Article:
Ratings agency Standard and Poor's on Friday downgraded Nokia Corp.'s credit rating, citing the deal this week to buy out Siemens from its Nokia Siemens Networks joint venture for 1.7 billion euros ($2.21 billion).
The agency lowered the Finland-based company's long-term corporate credit rating to B+ from BB-, warning that its strong balance sheet will weaken as a result of the acquisition.
S&P also affirmed Nokia's B short-term corporate credit rating, with a stable outlook, and cut the issue rating on Nokia's senior unsecured debt to B+ from BB-.
"The ratings reflect our revised assessment of Nokia's financial risk profile assessment to 'aggressive' from 'significant,'" the agency said. "We continue to assess its business risk profile as 'weak.'"
Nokia said it believes the deal to buy out Siemens, to be completed during the current quarter, added value to the company.
"With a strong positive gross and net cash position, Nokia was able to take advantage of an opportunity to fully own Nokia Siemens Networks and, we believe, create meaningful value for Nokia shareholders," CFO Timo Ihamuotila said. "We will continue to prudently manage our cash resources post-transaction."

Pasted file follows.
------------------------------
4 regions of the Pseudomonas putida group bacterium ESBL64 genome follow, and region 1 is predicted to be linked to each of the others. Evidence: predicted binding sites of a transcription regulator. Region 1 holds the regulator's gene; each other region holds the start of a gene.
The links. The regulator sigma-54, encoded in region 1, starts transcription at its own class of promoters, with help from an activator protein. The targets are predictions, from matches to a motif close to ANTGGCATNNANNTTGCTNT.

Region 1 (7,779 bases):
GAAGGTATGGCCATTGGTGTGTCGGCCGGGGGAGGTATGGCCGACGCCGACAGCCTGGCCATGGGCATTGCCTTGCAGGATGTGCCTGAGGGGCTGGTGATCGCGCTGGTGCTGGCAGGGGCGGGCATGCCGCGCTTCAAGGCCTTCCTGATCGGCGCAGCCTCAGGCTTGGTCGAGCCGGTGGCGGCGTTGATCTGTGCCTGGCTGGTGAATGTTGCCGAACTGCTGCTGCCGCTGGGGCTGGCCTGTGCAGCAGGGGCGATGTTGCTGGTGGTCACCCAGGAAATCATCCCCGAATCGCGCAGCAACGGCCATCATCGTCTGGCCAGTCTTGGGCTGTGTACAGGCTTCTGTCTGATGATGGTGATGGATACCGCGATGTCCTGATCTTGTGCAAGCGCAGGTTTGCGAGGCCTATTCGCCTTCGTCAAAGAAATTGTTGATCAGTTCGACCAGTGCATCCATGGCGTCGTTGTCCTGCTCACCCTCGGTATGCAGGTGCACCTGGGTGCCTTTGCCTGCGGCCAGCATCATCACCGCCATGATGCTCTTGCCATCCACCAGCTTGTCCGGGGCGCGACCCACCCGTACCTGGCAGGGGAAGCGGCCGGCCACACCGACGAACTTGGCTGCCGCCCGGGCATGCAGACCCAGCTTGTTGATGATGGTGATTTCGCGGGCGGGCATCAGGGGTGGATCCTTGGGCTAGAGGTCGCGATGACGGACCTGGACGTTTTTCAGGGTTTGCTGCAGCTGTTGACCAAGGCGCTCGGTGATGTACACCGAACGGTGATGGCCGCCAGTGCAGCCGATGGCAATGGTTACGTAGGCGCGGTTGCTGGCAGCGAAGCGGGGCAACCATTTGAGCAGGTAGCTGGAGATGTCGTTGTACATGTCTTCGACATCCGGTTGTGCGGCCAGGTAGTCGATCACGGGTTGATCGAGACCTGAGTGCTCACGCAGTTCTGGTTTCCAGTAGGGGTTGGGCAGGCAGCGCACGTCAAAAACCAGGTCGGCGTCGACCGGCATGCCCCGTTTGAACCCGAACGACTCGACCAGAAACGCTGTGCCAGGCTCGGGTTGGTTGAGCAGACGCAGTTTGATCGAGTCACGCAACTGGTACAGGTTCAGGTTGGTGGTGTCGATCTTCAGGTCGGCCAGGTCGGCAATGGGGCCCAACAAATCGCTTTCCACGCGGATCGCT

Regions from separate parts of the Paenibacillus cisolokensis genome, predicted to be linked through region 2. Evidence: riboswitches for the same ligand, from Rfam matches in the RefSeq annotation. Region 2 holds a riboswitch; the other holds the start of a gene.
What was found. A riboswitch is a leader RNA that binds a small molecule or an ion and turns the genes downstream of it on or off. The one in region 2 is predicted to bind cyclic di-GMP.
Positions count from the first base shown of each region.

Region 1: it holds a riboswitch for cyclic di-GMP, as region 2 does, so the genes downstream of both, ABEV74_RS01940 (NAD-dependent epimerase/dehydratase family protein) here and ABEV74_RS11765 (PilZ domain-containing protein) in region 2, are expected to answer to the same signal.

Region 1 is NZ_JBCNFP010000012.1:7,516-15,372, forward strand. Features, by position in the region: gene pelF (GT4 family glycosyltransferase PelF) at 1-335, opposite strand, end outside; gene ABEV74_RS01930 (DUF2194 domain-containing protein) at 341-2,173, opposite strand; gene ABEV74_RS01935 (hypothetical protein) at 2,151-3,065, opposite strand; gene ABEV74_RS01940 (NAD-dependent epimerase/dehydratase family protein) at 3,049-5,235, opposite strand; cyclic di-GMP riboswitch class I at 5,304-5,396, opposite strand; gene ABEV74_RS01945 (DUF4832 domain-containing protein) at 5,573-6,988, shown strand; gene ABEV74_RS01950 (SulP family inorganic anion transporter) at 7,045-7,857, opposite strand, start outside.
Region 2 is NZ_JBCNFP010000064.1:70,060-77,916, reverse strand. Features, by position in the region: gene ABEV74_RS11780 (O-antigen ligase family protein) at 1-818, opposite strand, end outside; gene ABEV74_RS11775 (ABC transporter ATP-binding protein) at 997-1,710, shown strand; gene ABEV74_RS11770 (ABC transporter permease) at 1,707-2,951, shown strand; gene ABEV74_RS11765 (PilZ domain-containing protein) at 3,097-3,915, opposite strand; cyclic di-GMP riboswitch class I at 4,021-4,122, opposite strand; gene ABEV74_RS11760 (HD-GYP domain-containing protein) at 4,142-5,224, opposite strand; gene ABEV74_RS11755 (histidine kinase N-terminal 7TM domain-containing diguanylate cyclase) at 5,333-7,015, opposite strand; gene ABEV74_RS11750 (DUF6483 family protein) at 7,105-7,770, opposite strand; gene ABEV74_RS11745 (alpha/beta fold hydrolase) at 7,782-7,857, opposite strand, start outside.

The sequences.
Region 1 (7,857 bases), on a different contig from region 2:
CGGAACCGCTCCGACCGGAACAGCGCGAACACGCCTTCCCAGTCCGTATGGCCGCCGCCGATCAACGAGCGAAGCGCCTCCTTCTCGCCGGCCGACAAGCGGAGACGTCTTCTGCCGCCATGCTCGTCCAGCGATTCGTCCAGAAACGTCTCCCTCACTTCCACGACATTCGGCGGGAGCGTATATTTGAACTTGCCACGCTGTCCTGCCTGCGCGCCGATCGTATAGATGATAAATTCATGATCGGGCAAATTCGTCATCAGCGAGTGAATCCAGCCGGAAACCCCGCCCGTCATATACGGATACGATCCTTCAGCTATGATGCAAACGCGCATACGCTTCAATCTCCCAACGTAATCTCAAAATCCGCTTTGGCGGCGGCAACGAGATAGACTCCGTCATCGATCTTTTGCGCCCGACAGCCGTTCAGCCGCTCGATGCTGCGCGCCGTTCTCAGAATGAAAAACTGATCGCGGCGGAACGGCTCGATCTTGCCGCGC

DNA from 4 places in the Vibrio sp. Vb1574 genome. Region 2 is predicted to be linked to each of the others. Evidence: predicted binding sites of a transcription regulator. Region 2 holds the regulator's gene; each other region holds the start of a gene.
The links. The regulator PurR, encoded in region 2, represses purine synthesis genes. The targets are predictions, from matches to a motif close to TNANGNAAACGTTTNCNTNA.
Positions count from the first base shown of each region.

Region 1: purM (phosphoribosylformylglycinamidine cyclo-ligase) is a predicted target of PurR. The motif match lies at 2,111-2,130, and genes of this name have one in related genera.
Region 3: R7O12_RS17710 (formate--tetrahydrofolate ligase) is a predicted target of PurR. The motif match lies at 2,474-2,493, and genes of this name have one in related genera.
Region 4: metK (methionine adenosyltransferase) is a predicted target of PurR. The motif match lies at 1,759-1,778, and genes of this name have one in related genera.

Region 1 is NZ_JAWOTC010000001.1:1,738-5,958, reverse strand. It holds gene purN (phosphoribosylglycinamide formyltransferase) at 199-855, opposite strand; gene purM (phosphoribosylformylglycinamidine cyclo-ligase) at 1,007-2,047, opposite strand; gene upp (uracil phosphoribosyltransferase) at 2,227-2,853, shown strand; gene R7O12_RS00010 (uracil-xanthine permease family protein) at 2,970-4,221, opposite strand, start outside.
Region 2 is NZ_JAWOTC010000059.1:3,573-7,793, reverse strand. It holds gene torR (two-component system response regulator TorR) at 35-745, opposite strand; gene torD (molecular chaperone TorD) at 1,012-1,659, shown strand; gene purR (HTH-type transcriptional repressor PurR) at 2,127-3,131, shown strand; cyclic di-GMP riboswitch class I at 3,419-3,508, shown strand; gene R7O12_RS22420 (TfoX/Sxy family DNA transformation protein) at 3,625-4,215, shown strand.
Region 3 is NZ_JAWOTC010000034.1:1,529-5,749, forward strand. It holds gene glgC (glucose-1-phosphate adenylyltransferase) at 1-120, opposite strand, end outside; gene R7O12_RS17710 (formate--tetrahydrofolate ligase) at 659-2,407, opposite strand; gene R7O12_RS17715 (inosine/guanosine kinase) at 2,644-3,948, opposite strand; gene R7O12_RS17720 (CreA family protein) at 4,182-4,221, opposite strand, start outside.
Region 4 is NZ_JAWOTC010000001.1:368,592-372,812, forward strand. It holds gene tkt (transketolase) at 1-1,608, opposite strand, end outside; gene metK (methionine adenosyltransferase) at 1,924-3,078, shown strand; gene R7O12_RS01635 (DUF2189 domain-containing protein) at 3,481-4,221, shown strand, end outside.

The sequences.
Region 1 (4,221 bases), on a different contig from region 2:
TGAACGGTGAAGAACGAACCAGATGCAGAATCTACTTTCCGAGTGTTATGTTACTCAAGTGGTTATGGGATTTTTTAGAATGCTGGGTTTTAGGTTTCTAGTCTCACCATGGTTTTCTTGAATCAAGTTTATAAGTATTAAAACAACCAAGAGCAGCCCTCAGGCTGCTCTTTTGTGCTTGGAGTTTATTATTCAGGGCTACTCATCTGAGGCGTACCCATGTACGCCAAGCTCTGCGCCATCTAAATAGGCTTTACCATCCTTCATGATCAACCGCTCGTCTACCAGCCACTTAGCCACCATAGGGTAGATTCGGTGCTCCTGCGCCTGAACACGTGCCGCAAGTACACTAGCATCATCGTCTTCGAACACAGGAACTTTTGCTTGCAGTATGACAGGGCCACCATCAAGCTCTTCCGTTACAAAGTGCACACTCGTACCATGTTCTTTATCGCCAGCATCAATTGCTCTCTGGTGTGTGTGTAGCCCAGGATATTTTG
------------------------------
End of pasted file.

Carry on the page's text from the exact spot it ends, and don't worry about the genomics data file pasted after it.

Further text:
On Monday, Nokia announced its intention to purchase Siemens' half of the 2007 joint venture, in a move to help bolster its struggling smartphone division.
The networks operation had been lossmaking for several years amid speculation and rumors that it was an acquisition target but recently had shown signs of improvement after restructuring and substantial job cuts.
Nokia stock was down 2 percent at 3.10 euros in early afternoon trading in Helsinki.
Explore further: Standard & Poor's considers downgrading Nokia credit rating